Cataracts and age-related macular degeneration often occur together with ageing.
Mr Jaheed Khan also sees patients with age-related macular degeneration (AMD). Many patients with AMD also have a cataract and require surgery for it to maximise the vision from the macula. Mr Khan also needs to assess and treat the macula if there is wet AMD.
A characteristic of age-related macular degeneration is when a patient starts to experience difficulty in reading and seeing near print, with some visual distortion usually occurring in one eye.
There are many causes of these symptoms and therefore the correct diagnosis must be made. Mr Jaheed Khan will see you at Clinica London for a retinal medical assessment and exclude a co-existing cataract that needs treating. Cataracts and AMD often occur together with ageing.
First of all, you will see the nurse, who will test your visual acuity and intraocular pressure using OCT, scanning laser ophthalmoscopy and other visual diagnostic examinations. Then you will see Mr Jaheed Khan, who will carry out the Amsler test to see if there is any distortion of your macula. He will use a special lens to examine your macula in minute detail.
He will then advise you as to whether you require injections of anti-VEGF in your eye to help stabilise or reverse the wet form of age-related macular degeneration. He will recommend which drug you should have injected intraocularly, and how many injections you should receive and for how long. He will explain which tests you will need to have between injections, to see whether you are responding to treatment, and how often he will need to see you.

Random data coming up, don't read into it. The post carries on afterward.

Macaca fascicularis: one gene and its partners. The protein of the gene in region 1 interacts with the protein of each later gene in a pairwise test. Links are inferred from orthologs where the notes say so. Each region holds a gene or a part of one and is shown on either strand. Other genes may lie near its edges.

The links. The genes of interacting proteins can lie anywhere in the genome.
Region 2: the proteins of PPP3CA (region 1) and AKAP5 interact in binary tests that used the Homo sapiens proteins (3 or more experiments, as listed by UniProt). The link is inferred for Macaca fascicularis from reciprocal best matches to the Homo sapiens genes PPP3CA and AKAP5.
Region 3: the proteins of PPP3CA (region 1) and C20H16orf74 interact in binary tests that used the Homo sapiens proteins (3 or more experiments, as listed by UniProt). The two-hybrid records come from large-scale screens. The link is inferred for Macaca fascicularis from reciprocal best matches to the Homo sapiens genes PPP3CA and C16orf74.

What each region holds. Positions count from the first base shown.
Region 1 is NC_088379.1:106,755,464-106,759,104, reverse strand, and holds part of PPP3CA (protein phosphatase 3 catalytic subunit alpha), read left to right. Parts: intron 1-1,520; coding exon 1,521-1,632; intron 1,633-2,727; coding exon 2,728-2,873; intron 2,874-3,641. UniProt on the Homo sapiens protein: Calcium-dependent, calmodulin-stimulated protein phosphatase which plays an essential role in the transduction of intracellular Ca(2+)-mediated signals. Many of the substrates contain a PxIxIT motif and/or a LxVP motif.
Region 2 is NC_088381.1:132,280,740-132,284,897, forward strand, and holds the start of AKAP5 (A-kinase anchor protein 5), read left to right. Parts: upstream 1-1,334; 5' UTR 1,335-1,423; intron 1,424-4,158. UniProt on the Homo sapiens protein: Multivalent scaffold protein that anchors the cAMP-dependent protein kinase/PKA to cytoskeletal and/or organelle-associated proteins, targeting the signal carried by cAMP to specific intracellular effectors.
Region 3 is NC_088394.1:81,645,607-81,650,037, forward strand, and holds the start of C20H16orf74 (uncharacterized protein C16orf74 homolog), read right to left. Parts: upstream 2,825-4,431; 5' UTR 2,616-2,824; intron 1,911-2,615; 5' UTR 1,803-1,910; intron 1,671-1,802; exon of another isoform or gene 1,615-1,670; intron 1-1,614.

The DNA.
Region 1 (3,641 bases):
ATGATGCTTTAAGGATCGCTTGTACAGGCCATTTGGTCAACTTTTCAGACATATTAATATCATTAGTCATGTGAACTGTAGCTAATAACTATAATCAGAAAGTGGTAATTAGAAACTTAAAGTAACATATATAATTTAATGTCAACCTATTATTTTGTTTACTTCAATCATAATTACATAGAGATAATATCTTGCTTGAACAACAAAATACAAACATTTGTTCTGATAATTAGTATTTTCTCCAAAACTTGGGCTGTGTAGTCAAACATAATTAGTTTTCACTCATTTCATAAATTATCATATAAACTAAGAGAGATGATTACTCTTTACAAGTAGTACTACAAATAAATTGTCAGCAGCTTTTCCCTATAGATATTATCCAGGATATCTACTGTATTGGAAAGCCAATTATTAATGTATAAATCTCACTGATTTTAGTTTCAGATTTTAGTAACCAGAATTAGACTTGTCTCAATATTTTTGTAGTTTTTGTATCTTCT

Mr Jaheed Khan will do your intravitreal injections for age-related macular degeneration here at Clinica London under topical local anaesthetic in a clean operating theatre under sterile conditions. Having an injection in your eye for age-related macular degeneration is not painful. You may notice a little light or blob in your vision immediately after the needle goes in, which is very short-lived as the drug is absorbed into the fluid system of the eye and penetrates the macula where the treatment is targeted.
Patients sometimes require injections every month and some every three to four weeks depending on the exact pathology and severity of your age-related macular degeneration.
If you are considering Age-Related Macular Degeneration treatment you can see our prices for treatment and consultation.